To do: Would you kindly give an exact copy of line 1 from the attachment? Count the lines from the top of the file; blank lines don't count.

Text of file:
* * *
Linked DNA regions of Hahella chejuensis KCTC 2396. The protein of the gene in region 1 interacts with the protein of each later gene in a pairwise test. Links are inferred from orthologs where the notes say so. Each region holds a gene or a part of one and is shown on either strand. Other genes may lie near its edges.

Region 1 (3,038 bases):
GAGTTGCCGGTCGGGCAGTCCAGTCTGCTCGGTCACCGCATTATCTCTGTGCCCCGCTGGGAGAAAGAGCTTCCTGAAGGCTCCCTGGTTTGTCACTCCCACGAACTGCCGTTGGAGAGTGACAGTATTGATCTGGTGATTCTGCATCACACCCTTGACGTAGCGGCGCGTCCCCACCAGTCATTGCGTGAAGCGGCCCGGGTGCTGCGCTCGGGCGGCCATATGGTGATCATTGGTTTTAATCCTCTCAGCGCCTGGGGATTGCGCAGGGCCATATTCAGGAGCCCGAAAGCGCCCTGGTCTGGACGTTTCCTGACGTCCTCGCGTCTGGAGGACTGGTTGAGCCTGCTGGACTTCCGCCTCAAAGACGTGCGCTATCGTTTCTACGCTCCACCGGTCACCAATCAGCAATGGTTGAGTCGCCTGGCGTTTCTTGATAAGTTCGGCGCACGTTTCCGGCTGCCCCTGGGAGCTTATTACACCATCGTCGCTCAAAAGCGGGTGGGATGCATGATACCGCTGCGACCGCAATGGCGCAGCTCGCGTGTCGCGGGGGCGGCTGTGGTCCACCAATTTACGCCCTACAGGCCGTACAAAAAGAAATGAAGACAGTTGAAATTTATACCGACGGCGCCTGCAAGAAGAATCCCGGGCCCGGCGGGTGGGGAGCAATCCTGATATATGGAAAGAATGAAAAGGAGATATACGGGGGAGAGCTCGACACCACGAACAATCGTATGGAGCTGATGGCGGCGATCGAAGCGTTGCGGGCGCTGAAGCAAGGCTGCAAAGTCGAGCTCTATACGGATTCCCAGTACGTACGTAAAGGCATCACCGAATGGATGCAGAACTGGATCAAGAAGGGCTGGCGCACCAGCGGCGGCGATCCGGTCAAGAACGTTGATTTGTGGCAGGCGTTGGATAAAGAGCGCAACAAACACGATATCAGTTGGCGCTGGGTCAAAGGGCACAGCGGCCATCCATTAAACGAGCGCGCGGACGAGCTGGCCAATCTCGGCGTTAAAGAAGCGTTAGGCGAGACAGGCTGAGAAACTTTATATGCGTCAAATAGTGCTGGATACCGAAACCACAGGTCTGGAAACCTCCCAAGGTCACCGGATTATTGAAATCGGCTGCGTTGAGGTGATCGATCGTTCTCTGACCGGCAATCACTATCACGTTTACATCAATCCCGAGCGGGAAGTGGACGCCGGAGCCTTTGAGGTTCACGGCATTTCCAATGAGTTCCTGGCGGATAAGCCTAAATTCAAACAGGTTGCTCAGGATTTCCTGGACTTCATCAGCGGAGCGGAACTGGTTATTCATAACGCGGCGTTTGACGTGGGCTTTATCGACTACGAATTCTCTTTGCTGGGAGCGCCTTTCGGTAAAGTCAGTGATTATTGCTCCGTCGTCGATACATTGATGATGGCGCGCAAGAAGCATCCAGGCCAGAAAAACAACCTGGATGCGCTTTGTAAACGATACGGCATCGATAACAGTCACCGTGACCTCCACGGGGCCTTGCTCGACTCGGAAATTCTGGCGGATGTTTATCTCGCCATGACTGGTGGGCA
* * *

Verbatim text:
Linked DNA regions of Hahella chejuensis KCTC 2396. The protein of the gene in region 1 interacts with the protein of each later gene in a pairwise test. Links are inferred from orthologs where the notes say so. Each region holds a gene or a part of one and is shown on either strand. Other genes may lie near its edges.